SimSpark

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SimSpark
SimSpark Logo
Developer(s) Oliver Obst, Jan Murray, Joschka Boedecker, Markus Rollmann, Mosalam Ebrahimi, Hedayat Vatankhah, Sander van Dijk, Xu Yuan
Initial release 2003 (2003)
Written in C++, Ruby
Operating system Linux,
Windows,
Mac OS X
Available in English
Website Project Homepage SourceForge Page

SimSpark is a generic simulation system for various multiagent simulations. It supports developing physical simulations for AI and robotics research with an open-source application framework. It is commonly used in academic research and education.

History[edit]

The SimSpark project started in 2003 and was based on the building blocks of the Spark project. It was initially developed by Marco Kögler and Oliver Obst at the University of Koblenz-Landau in Koblenz, Germany.

SimSpark was registered with SourceForge in 2004[1] and has an established code base [2] with development increasing year-over-year.[3]

Architecture[edit]

Agents communicate with the simulation server via UDP or TCP, and therefore can be implemented in any language that supports such sockets. Multiple software agents can participate in one simulation.

Simulations are created within the server using the Ruby language and text-based RSG files. SimSpark uses the Open Dynamics Engine (ODE) for detecting collisions and for simulating rigid body dynamics. ODE allows accurate simulation of the physical properties of objects such as velocity, inertia and friction.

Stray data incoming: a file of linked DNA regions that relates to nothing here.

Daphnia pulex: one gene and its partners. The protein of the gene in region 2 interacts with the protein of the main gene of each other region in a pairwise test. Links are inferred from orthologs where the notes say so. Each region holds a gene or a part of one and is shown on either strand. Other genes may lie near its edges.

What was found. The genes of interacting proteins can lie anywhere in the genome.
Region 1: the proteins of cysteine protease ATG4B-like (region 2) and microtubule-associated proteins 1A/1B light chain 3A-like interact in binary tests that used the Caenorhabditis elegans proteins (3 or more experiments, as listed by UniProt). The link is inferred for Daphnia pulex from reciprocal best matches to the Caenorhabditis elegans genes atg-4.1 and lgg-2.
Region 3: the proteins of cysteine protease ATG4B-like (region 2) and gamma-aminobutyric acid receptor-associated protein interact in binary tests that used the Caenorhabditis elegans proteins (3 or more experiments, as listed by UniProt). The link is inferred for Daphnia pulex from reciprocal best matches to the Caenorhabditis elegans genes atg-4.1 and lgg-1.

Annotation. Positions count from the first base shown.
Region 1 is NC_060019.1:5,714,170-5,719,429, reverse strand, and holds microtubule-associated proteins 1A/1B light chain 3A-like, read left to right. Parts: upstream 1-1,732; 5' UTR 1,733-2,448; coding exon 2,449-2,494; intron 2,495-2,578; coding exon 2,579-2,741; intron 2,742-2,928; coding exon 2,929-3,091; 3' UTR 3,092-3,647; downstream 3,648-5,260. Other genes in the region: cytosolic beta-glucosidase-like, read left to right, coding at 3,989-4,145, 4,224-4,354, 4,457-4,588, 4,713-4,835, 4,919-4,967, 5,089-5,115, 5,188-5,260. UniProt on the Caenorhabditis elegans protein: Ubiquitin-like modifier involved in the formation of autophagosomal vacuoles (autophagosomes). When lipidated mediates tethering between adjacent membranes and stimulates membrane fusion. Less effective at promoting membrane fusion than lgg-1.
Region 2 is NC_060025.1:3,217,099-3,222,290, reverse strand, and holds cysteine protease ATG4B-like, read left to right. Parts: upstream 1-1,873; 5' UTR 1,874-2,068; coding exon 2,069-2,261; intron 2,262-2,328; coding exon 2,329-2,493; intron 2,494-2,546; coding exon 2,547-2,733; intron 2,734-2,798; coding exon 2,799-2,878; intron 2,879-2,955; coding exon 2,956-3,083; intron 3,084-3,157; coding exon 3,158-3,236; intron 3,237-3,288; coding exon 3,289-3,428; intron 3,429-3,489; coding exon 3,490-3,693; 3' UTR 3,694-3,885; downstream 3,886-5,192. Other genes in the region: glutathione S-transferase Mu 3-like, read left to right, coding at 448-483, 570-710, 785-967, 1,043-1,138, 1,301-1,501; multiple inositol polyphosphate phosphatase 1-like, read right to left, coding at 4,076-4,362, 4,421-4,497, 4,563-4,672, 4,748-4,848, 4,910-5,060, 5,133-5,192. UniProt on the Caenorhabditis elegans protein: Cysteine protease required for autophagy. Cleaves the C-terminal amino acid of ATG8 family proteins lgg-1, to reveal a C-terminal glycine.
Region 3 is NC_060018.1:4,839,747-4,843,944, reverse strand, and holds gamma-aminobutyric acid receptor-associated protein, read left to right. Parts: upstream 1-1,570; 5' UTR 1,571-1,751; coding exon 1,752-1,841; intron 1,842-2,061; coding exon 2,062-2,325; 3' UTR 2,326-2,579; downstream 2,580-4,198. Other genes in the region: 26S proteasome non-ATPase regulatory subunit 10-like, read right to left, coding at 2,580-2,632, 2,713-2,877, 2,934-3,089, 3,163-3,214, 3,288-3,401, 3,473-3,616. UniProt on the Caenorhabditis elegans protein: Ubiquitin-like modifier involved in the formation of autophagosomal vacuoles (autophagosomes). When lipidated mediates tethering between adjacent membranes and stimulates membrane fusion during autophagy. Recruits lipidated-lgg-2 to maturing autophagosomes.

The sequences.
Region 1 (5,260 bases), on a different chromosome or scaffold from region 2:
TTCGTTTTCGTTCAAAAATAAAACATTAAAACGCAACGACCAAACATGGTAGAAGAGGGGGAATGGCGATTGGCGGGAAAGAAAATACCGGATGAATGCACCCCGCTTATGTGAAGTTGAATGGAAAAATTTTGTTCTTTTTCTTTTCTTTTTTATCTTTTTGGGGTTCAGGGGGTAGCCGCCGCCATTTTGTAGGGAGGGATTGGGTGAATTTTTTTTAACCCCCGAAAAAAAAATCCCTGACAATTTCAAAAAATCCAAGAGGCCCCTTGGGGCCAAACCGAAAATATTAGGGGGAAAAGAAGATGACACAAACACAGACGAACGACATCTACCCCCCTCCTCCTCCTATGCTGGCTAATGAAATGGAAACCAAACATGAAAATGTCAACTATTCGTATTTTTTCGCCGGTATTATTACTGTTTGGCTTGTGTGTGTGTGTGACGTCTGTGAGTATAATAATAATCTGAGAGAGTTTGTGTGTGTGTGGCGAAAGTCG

Use in RoboCup[edit]

SimSpark running RoboCup 3D on Windows 7

SimSpark is the simulation engine for the RoboCup 3D Soccer Simulation League. In this simulation two teams play soccer with rules similar to regular soccer. The robots use simulated cameras and other sensors such as accelerometers, gyros and touch and audio sensors. Software agents process signals from these sensors (also known as perceptors) and generate control signals for the 22 hinges within each robot's body in order to achieve whatever forms of motion are required to win a game of soccer.

The original soccer robot model was known as soccerbot, but since 2008 it has been replaced with a Nao robot inspired model.

References[edit]

External links[edit]